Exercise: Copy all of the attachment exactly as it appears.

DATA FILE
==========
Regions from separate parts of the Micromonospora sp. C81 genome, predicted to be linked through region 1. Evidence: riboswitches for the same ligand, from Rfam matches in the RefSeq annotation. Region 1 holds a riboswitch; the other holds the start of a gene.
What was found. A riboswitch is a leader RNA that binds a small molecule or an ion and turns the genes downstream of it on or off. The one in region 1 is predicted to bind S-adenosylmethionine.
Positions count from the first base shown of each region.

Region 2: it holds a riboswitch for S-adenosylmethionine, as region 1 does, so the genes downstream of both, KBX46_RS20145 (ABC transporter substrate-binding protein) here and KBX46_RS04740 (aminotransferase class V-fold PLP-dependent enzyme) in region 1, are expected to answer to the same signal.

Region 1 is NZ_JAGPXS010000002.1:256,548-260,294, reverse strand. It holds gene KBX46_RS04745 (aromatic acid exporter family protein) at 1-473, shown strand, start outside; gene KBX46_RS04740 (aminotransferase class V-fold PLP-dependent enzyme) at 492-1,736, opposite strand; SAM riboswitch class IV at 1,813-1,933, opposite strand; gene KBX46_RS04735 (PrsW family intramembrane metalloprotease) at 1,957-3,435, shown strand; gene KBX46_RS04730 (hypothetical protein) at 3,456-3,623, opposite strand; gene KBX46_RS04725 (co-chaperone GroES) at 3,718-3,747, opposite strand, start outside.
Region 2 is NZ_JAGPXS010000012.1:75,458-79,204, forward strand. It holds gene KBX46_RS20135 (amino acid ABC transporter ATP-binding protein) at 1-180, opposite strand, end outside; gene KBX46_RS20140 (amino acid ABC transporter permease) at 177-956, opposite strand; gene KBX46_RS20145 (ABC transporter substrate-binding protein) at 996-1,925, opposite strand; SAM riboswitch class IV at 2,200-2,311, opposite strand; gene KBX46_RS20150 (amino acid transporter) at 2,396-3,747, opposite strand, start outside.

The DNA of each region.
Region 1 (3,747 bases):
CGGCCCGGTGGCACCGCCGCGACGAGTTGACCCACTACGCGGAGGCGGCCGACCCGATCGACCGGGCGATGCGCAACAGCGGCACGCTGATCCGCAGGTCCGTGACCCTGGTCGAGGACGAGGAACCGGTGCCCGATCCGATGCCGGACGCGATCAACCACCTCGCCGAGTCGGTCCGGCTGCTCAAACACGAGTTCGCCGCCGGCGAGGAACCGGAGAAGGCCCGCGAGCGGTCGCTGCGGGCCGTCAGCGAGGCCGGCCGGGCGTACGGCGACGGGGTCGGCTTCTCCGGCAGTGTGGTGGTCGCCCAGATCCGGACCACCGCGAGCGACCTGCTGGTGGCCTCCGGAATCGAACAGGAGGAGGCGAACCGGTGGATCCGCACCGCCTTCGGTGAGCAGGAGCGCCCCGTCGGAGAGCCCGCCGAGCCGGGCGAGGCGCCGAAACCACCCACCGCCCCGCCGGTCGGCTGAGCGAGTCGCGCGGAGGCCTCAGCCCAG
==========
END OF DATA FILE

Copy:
Regions from separate parts of the Micromonospora sp. C81 genome, predicted to be linked through region 1. Evidence: riboswitches for the same ligand, from Rfam matches in the RefSeq annotation. Region 1 holds a riboswitch; the other holds the start of a gene.
What was found. A riboswitch is a leader RNA that binds a small molecule or an ion and turns the genes downstream of it on or off. The one in region 1 is predicted to bind S-adenosylmethionine.
Positions count from the first base shown of each region.

Region 2: it holds a riboswitch for S-adenosylmethionine, as region 1 does, so the genes downstream of both, KBX46_RS20145 (ABC transporter substrate-binding protein) here and KBX46_RS04740 (aminotransferase class V-fold PLP-dependent enzyme) in region 1, are expected to answer to the same signal.

Region 1 is NZ_JAGPXS010000002.1:256,548-260,294, reverse strand. It holds gene KBX46_RS04745 (aromatic acid exporter family protein) at 1-473, shown strand, start outside; gene KBX46_RS04740 (aminotransferase class V-fold PLP-dependent enzyme) at 492-1,736, opposite strand; SAM riboswitch class IV at 1,813-1,933, opposite strand; gene KBX46_RS04735 (PrsW family intramembrane metalloprotease) at 1,957-3,435, shown strand; gene KBX46_RS04730 (hypothetical protein) at 3,456-3,623, opposite strand; gene KBX46_RS04725 (co-chaperone GroES) at 3,718-3,747, opposite strand, start outside.
Region 2 is NZ_JAGPXS010000012.1:75,458-79,204, forward strand. It holds gene KBX46_RS20135 (amino acid ABC transporter ATP-binding protein) at 1-180, opposite strand, end outside; gene KBX46_RS20140 (amino acid ABC transporter permease) at 177-956, opposite strand; gene KBX46_RS20145 (ABC transporter substrate-binding protein) at 996-1,925, opposite strand; SAM riboswitch class IV at 2,200-2,311, opposite strand; gene KBX46_RS20150 (amino acid transporter) at 2,396-3,747, opposite strand, start outside.

The DNA of each region.
Region 1 (3,747 bases):
CGGCCCGGTGGCACCGCCGCGACGAGTTGACCCACTACGCGGAGGCGGCCGACCCGATCGACCGGGCGATGCGCAACAGCGGCACGCTGATCCGCAGGTCCGTGACCCTGGTCGAGGACGAGGAACCGGTGCCCGATCCGATGCCGGACGCGATCAACCACCTCGCCGAGTCGGTCCGGCTGCTCAAACACGAGTTCGCCGCCGGCGAGGAACCGGAGAAGGCCCGCGAGCGGTCGCTGCGGGCCGTCAGCGAGGCCGGCCGGGCGTACGGCGACGGGGTCGGCTTCTCCGGCAGTGTGGTGGTCGCCCAGATCCGGACCACCGCGAGCGACCTGCTGGTGGCCTCCGGAATCGAACAGGAGGAGGCGAACCGGTGGATCCGCACCGCCTTCGGTGAGCAGGAGCGCCCCGTCGGAGAGCCCGCCGAGCCGGGCGAGGCGCCGAAACCACCCACCGCCCCGCCGGTCGGCTGAGCGAGTCGCGCGGAGGCCTCAGCCCAG